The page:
Intuitively, software is like magic. An incorporeal force that nevertheless gets stuff done
It seems so impermanent, so liquid, so malleable that it's obvious it's the place to intervene in things. The way you change the world is by writing software. After all, it's so much easier and cheaper to change software than push hardware around. To construct a web-site rather than a building; to manage a database rather than a company.
And yet, software resists. It's aparent lack of solidity is an illusion, it reveals an iron strength. It takes a huge effort to push software around. To make changes through software. Maybe it's easier to change the physical structure of a city than the temporary connections and flows through it.
Is it easier to change laws than seize factories? Easier to change the nature of money than plant fields?
I sort of rewrote this over on Tribe in answer to a discussion on why software is bad.
I think software is hard.
We think it isn't, because it looks, superficially, so simple. It's like, "hey, it's just made of words. And words don't rust or develop mechanical faults, must be a lot easier than a complex machine"
But actually, software has so many more degrees of freedom and interactions than physical machines. In a machine, the components are fixed and can't change. We realize that the only way to change them is to rip them out and throw them away.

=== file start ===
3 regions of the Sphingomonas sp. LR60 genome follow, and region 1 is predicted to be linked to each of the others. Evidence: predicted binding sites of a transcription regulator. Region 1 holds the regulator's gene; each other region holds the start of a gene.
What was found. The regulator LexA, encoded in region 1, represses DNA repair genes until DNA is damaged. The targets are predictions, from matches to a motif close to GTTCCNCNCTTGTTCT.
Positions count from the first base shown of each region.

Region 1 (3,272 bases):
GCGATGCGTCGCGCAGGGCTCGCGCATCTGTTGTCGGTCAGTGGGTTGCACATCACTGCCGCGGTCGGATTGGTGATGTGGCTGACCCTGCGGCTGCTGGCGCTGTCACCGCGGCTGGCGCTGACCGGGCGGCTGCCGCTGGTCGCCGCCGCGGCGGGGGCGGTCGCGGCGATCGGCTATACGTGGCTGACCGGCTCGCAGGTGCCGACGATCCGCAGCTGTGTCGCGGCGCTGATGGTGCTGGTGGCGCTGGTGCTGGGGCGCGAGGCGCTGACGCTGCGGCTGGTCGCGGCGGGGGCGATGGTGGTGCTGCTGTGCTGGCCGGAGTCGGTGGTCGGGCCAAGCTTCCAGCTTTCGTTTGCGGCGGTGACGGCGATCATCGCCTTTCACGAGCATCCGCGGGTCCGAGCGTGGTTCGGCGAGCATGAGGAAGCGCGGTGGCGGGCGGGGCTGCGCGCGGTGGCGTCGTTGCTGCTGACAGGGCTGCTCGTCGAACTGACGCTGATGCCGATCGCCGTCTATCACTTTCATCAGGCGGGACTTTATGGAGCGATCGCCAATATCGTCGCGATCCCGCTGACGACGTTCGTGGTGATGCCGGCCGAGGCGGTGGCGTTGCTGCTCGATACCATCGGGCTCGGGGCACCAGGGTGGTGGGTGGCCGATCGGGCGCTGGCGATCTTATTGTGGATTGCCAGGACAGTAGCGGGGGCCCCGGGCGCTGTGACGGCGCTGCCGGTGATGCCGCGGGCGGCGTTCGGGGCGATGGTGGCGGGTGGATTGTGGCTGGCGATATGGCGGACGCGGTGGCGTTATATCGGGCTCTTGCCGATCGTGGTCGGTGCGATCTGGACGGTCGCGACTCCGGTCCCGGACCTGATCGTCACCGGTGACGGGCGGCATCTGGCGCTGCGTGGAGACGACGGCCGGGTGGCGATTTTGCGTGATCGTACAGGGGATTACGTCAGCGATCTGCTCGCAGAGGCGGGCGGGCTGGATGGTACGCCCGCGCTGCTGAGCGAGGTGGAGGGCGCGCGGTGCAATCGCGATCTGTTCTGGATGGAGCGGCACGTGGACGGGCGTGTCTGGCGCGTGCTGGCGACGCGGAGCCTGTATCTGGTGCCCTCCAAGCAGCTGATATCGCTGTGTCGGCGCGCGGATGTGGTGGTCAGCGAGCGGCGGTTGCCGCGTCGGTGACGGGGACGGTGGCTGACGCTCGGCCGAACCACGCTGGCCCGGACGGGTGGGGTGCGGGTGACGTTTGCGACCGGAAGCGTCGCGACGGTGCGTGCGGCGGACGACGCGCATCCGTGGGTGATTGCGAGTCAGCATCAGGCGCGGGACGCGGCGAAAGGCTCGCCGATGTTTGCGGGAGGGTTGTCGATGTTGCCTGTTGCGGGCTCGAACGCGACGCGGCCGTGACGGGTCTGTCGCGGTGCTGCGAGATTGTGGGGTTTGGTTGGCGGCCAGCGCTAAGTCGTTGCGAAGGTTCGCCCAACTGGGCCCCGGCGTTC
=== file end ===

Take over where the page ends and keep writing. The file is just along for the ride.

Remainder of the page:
Also, machines are physically connected together in 3-dimensional space. There's a limit on the number of things you can plug together and make interdependent. Because there's only a certain number of parts that you can fit into the box. The cables and pipes only carry so much electricity or water.
And the power supply only has enough juice to turn x number of wheels etc.
The spatial and physical constraints limit the complexity you expect to cram in.
With software, these limits go away. You think that one small routine can carry the weight of as much extra processing as you can pile onto it. You hope to get away with re-using components again and again in different circumstances, even when they aren't such a good fit.
In fact we have far more "moving parts" in a piece of reasonably sized software than any complex mechanical device.
The only things comparable to software are things like economies and cities and legal systems which are also made of words. And these things are also very hard to make work well. And they're always continuously needing maintainence and repair.